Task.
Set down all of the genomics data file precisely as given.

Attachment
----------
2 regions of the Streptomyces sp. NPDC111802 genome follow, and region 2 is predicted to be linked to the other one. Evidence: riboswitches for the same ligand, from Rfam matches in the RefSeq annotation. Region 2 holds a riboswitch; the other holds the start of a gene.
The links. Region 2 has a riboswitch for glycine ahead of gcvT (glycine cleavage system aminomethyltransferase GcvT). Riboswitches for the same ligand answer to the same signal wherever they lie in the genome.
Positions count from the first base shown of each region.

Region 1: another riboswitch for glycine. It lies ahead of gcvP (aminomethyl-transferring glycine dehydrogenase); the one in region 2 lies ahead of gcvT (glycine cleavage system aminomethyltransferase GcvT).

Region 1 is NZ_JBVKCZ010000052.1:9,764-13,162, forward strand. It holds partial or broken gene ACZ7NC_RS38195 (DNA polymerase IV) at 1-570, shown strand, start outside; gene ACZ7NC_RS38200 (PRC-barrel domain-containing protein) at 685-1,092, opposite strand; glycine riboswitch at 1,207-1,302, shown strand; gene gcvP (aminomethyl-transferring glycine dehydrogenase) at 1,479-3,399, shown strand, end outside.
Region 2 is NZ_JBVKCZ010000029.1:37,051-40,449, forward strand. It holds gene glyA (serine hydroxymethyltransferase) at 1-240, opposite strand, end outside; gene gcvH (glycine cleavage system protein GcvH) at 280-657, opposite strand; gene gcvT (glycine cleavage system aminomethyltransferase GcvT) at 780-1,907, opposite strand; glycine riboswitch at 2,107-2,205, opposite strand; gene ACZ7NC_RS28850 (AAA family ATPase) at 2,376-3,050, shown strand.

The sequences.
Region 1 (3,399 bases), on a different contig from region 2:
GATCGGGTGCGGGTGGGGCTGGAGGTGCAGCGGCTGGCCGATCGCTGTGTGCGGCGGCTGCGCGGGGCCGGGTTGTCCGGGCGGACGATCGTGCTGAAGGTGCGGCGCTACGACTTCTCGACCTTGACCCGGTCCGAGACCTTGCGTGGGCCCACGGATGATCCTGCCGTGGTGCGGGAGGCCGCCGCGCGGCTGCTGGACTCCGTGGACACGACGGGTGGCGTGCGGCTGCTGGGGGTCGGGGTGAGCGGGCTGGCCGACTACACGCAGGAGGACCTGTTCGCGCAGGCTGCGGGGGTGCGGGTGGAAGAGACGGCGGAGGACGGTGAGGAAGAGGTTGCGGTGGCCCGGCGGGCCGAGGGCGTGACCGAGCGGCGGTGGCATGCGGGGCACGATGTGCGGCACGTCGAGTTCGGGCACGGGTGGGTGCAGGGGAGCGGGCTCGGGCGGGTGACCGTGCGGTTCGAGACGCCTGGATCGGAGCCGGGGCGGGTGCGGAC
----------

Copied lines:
2 regions of the Streptomyces sp. NPDC111802 genome follow, and region 2 is predicted to be linked to the other one. Evidence: riboswitches for the same ligand, from Rfam matches in the RefSeq annotation. Region 2 holds a riboswitch; the other holds the start of a gene.
The links. Region 2 has a riboswitch for glycine ahead of gcvT (glycine cleavage system aminomethyltransferase GcvT). Riboswitches for the same ligand answer to the same signal wherever they lie in the genome.
Positions count from the first base shown of each region.

Region 1: another riboswitch for glycine. It lies ahead of gcvP (aminomethyl-transferring glycine dehydrogenase); the one in region 2 lies ahead of gcvT (glycine cleavage system aminomethyltransferase GcvT).

Region 1 is NZ_JBVKCZ010000052.1:9,764-13,162, forward strand. It holds partial or broken gene ACZ7NC_RS38195 (DNA polymerase IV) at 1-570, shown strand, start outside; gene ACZ7NC_RS38200 (PRC-barrel domain-containing protein) at 685-1,092, opposite strand; glycine riboswitch at 1,207-1,302, shown strand; gene gcvP (aminomethyl-transferring glycine dehydrogenase) at 1,479-3,399, shown strand, end outside.
Region 2 is NZ_JBVKCZ010000029.1:37,051-40,449, forward strand. It holds gene glyA (serine hydroxymethyltransferase) at 1-240, opposite strand, end outside; gene gcvH (glycine cleavage system protein GcvH) at 280-657, opposite strand; gene gcvT (glycine cleavage system aminomethyltransferase GcvT) at 780-1,907, opposite strand; glycine riboswitch at 2,107-2,205, opposite strand; gene ACZ7NC_RS28850 (AAA family ATPase) at 2,376-3,050, shown strand.

The sequences.
Region 1 (3,399 bases), on a different contig from region 2:
GATCGGGTGCGGGTGGGGCTGGAGGTGCAGCGGCTGGCCGATCGCTGTGTGCGGCGGCTGCGCGGGGCCGGGTTGTCCGGGCGGACGATCGTGCTGAAGGTGCGGCGCTACGACTTCTCGACCTTGACCCGGTCCGAGACCTTGCGTGGGCCCACGGATGATCCTGCCGTGGTGCGGGAGGCCGCCGCGCGGCTGCTGGACTCCGTGGACACGACGGGTGGCGTGCGGCTGCTGGGGGTCGGGGTGAGCGGGCTGGCCGACTACACGCAGGAGGACCTGTTCGCGCAGGCTGCGGGGGTGCGGGTGGAAGAGACGGCGGAGGACGGTGAGGAAGAGGTTGCGGTGGCCCGGCGGGCCGAGGGCGTGACCGAGCGGCGGTGGCATGCGGGGCACGATGTGCGGCACGTCGAGTTCGGGCACGGGTGGGTGCAGGGGAGCGGGCTCGGGCGGGTGACCGTGCGGTTCGAGACGCCTGGATCGGAGCCGGGGCGGGTGCGGAC